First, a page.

An American Family

I walked into the living room the other day and turned on the TV.  HBO was on. I normally don’t watch TV, it’s more of a background noise for me, so I didn’t bother changing the channel when the movie that was playing wasn’t something I recognized. After a few minutes of watching, however, I become a little intrigued. The movie starred Diane Lane and Tim Robbins as a married couple sometime in the 70s. It appeared that their life was being filmed for a show or documentary. Perhaps the first “reality” show?

The HBO movie I was watching was called Cinema Veritewhich is based on the original documentary TV series, An American Family.

Cinema Verite was a movie about the original filming of An American Family, which took place May-December 1971. The original TV series was supposed to follow the Loud family through its everyday business in Santa Barbara, CA. However, what really ended up happening was the filming allowed an up-close view of the breakdown of the marriage of Bill and Pat Loud.

The movie I ended up watching, though based on the real-life family, and not actually the real Loud family, really made me think about how we use the term “family” in our current society. Here they were, an upper-middle class family, pretty “normal” by most standards-mom, dad, 5 kids-lived in Santa Barbara, CA, had a nice house, etc… They were the “typical” American family in 1971.

However, as filming started, the cracks began to show. Bill was a philanderer. Lance, the eldest son, came out as gay in a time when coming out wasn’t necessarily commonplace. Pat struggled with her own demons of jealousy and discovering her husbands transgressions, and the family slowly unraveled. Pat eventually tells her kids that she is going to file for divorce, and one of her daughters says, “But we can’t get divorced, we are the American family.”

Yes, my dear, you are the American Family-evolving.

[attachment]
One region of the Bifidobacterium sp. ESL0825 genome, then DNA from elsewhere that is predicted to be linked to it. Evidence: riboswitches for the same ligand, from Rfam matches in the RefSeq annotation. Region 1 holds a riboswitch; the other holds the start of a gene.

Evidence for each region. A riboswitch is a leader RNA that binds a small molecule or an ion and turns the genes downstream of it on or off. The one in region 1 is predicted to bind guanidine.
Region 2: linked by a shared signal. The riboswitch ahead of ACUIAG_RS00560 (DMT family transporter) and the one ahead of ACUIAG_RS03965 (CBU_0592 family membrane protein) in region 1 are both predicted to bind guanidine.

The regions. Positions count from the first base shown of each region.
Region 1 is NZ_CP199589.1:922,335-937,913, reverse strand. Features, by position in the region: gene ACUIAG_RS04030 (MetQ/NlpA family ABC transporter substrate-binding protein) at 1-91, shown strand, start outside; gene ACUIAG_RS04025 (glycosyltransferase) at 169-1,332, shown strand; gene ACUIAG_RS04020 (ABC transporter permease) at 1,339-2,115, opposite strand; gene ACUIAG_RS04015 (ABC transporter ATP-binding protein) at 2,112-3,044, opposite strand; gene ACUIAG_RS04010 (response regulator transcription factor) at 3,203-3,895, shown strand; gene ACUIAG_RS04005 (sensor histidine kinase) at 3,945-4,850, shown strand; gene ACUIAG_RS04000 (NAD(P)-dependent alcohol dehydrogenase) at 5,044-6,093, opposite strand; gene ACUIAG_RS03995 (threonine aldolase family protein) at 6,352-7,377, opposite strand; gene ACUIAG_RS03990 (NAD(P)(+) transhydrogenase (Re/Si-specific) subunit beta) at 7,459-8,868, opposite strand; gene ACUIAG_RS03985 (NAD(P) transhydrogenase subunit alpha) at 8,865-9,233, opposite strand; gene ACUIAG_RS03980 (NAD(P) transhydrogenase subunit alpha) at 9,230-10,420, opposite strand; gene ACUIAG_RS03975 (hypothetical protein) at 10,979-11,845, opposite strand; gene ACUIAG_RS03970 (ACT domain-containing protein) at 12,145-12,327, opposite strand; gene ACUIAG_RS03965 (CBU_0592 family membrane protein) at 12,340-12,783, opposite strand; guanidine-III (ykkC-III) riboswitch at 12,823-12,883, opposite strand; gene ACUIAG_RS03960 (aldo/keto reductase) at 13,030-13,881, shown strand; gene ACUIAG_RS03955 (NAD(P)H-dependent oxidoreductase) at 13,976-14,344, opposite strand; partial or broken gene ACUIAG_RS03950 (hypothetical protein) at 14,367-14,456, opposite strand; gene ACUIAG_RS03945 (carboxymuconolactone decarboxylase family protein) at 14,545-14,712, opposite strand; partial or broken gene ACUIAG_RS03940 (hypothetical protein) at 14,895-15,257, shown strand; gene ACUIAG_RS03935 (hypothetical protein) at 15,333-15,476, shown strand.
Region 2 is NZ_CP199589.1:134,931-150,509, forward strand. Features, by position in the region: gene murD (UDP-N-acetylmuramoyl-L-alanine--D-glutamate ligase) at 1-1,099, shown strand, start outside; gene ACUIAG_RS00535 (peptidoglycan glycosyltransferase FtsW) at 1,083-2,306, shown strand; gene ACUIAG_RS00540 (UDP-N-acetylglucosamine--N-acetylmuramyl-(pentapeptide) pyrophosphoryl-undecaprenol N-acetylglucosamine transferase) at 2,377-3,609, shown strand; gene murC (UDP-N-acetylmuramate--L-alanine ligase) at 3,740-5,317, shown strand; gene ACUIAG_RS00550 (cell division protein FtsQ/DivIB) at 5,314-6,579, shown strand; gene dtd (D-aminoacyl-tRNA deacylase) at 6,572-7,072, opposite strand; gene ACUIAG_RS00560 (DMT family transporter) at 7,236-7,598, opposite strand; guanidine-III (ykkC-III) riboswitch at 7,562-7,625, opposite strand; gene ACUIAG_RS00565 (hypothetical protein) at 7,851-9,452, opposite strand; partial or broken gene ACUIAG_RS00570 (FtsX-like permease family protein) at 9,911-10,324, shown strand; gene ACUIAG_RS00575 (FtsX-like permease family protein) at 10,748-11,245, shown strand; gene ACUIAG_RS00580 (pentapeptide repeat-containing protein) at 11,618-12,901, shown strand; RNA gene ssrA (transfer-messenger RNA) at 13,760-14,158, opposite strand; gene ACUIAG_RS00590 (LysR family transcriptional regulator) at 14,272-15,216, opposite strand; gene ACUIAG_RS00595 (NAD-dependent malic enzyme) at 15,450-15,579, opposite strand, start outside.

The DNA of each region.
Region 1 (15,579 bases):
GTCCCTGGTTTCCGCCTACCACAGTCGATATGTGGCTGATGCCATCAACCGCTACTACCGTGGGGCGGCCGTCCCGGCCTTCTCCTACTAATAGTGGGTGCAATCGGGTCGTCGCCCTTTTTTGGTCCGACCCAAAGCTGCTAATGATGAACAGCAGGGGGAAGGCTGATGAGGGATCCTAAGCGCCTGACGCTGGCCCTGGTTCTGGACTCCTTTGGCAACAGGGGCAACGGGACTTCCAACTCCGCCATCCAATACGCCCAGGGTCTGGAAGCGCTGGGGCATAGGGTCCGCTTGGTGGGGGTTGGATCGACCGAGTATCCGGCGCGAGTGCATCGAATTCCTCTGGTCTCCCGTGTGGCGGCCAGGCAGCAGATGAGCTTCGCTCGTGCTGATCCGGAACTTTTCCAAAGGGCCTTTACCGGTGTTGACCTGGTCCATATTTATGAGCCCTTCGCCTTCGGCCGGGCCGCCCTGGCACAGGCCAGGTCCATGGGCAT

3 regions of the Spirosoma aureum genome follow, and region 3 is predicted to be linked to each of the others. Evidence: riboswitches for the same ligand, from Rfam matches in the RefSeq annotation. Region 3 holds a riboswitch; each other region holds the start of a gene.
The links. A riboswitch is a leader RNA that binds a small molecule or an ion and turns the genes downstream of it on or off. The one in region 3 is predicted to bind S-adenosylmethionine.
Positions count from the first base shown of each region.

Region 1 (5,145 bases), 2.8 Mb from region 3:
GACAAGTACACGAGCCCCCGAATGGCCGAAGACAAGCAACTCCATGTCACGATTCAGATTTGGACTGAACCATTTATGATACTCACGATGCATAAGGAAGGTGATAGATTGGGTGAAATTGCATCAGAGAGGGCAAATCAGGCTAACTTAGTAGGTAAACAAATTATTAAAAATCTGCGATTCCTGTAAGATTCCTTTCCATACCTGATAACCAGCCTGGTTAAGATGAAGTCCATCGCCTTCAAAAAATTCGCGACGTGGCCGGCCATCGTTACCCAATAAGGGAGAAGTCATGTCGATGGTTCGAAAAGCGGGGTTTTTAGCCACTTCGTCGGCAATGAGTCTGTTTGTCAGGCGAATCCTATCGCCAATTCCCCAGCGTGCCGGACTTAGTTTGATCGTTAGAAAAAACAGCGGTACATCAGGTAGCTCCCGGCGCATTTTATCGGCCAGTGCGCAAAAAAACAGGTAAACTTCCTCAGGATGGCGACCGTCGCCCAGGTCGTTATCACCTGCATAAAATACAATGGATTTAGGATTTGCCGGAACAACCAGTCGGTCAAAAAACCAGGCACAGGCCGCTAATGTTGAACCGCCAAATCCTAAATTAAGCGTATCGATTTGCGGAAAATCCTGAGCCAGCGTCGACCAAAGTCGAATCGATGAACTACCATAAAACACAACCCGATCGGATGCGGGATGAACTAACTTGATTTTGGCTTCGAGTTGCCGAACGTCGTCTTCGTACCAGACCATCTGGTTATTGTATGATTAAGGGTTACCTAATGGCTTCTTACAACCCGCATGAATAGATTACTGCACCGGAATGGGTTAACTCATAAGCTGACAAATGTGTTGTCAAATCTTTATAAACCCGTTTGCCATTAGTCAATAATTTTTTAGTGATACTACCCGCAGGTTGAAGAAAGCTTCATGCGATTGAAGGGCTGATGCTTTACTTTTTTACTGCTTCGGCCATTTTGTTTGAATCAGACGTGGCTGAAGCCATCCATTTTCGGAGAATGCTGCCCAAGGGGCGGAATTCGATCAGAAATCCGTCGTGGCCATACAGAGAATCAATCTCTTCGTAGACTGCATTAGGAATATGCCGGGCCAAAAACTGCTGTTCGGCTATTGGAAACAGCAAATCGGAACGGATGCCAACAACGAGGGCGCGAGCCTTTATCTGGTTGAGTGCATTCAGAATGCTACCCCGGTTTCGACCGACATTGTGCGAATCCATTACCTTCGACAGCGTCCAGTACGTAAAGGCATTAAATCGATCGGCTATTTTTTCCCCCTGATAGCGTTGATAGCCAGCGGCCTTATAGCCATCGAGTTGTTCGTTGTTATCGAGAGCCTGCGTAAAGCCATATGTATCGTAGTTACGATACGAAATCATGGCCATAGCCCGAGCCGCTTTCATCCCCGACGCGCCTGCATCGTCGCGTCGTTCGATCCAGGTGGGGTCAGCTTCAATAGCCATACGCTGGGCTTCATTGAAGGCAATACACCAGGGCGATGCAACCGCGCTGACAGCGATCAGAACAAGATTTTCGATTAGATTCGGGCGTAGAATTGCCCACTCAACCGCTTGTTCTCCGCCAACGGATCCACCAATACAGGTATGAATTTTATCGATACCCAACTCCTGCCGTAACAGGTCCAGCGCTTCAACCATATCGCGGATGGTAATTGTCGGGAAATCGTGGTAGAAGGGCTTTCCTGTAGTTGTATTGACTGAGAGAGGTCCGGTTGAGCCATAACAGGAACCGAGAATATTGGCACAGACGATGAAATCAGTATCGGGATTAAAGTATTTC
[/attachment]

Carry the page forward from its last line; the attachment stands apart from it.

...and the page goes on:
This show was controversial because it took an intimate look inside a real-life family, and the result was not pretty. But is it ever really? What family truly has it all? What family doesn’t have cracks and demons and crazy? I think that this show exposed the myth of the perfect family, and America wasn’t ready to admit that family does not equate to a white picket fence and happily ever after. Family is messy. Family can be painful.

I enjoyed the end of Cinema Verite when we were given an update on each member of the real Loud family. Just as in every family, some of the kids went on to be everyday professionals, some had more interesting jobs, others lived and died almost tragically. Lance turned into one of the first gay icons, was in a punk-rock band, and also became a journalist and advocate. He died at the age of  50 from complications of HIV.

I thought I’d share this story with you for a couple reasons. One, because I think the history of the first “reality” show is pretty interesting, especially considering how much reality television has taken over our culture. And two, because it is a good reminder that you don’t have to have a perfect family in order to be “normal” or happy or successful. No one does. The moment we stop searching for perfection and stop blaming our own imperfect families for our own short-comings is the moment we are free.

2 Comments Add yours

  1. Patrick says:

    I like this. I need to be the first to stop blaming my family’s shortcomings for my actions. Very nice blog.


  2. dori says:

    I remember sitting on the floor of my parents bedroom, mom and dad stretched out on their bed. Mom drinking her second to last cup of coffee for the day. Dad eating a bowl of ice cream that rested on his chest – both with their cigarettes and ashtray by their side, as we watched the moment by moment unraveling, not of a typical family in 71′, but of An American Family.

    I was 13 when the doc first aired and it was the original must see t.v.

    On the one hand it was funny not because it was a joke but because it was a tragedy. It was riveting – a drama – not because it was new but because it was truthful.

    It was sad. It was horrific. It mirrored all the negative and positive political/cultural turmoil of the time, and yet – 40 years later – it’s a piece of work that’s still seared in my mind.

    Ya see … my parents were going thru their own troubles and soon after my 13th I too was part of an American Family.


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